We should provide higher Medicare reimbursements to providers working to improve the quality of delivered care. And we should coordinate senior care to ensure adequate preventive care and chronic condition management. This year’s Senate-passed spending reconciliation bill took the first steps toward pay-for-performance. Although there is much in that bill that gives me pause, we should enact those pay-for-performance changes.

Fifth, we must increase national savings to finance the investment and innovation of the next renaissance.We need to plug the biggest leak in our national savings pool: the federal budget deficit. We need to truthfully report current and future Federal Government spending needs. We need to restore pay-as-you-go rules for both entitlement spending and tax cuts.

We should reduce the annual tax gap. We should eliminate wasteful and unnecessary spending. We should eliminate wasteful and unfair tax breaks, such as abusive tax shelters and corporate tax loopholes. And we should slow the growth in healthcare costs.

We can increase private savings. We can improve financial education. We can encourage automatic enrollment of eligible workers in retirement savings plans. We can bring payroll-deduction retirement savings to private sector workers lacking 401(k)s or similar plans. We can make incentives for saving more progressive. And we can extend the Savers’ Credit and expand it to Americans with no income tax liability.

Sixth, for a modern renaissance, we must address the need for sustainable and environmentally compatible sources of energy.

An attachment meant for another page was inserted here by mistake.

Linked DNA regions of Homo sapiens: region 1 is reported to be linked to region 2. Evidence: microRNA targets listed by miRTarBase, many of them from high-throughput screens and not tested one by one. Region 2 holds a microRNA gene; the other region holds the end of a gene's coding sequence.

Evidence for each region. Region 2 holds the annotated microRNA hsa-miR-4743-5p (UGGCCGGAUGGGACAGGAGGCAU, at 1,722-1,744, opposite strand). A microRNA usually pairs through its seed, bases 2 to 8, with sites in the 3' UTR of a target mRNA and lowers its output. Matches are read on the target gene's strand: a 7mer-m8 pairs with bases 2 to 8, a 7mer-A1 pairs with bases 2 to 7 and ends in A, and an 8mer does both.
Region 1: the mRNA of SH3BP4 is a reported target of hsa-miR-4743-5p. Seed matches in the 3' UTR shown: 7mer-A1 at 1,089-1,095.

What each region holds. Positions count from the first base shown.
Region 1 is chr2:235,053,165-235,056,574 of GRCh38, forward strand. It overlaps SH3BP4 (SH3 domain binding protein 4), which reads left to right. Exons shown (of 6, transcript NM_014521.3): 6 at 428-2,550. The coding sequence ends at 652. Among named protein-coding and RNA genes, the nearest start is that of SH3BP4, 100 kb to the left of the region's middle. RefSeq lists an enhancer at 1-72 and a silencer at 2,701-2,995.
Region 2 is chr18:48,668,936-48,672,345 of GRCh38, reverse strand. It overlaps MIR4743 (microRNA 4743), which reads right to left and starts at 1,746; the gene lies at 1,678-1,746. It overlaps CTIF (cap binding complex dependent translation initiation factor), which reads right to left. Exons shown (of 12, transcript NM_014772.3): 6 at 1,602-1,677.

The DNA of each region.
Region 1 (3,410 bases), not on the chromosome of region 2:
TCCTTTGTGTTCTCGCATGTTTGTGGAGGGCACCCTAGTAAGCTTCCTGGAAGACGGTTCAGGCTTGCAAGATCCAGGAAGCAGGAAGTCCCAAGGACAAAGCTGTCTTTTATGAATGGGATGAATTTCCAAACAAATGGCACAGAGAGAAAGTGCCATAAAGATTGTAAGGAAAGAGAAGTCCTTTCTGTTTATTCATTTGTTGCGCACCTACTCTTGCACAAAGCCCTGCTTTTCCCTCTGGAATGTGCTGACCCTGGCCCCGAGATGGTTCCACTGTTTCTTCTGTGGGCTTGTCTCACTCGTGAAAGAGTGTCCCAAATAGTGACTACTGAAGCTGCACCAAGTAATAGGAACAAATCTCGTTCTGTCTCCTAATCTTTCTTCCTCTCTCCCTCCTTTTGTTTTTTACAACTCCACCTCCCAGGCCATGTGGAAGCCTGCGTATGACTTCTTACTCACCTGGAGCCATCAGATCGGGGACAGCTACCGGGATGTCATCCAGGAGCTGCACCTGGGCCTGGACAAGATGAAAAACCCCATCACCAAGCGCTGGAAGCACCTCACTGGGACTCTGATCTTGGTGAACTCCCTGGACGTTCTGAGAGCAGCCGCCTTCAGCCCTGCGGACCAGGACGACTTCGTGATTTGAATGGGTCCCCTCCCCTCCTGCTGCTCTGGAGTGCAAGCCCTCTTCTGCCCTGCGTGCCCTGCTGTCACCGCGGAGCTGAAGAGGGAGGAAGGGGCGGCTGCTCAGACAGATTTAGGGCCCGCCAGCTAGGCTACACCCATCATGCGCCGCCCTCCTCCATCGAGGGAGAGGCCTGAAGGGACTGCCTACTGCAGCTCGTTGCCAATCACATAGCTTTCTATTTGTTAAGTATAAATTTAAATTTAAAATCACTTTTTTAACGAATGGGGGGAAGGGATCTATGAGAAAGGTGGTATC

We can launch a new “Manhattan Project” to develop clean alternative energies. We can foster the use of hydrogen and fuel cells. We can foster wind energy. We can make a clear commitment to the development of biomass and ethanol-based fuels.

We should encourage energy R&D through research grants to industry and educational institutions and tax incentives for R&D. We should offer prizes to spur innovation.

We need an investment tax credit for coal gasification technology. We need a tax credit for companies that generate fuel using an updated version of the F-T process. And we need a Federal loan guarantee so that companies can finance these capital investments. This year’s energy and highway bills addressed some of these needs.

Taken together, these policies form a bold agenda to advance American competitiveness. They can help maintain American economic leadership in the world. And they can help to preserve high-wage American jobs, here at home.

Beginning next month, I will introduce a comprehensive 2006 legislative package to strengthen America’s competitiveness in a changing world. This package will encompass several bills that cover the many aspects of competitiveness. I invite my Colleagues to join me in this effort.

The early Renaissance poet Dante Alighieri embodied the spirit of his times when he wrote in The Divine Comedy that people “were not born to live like brutes, but to follow virtue and knowledge.”

And from that grounding of virtue and knowledge flowed naturally Dante’s description: “And thence we came forth, to see again the stars.”

Let us follow virtue and knowledge and foster a new American renaissance.

Let us strengthen America’s competitiveness in a changing world.

And let America again go forth, toward the stars.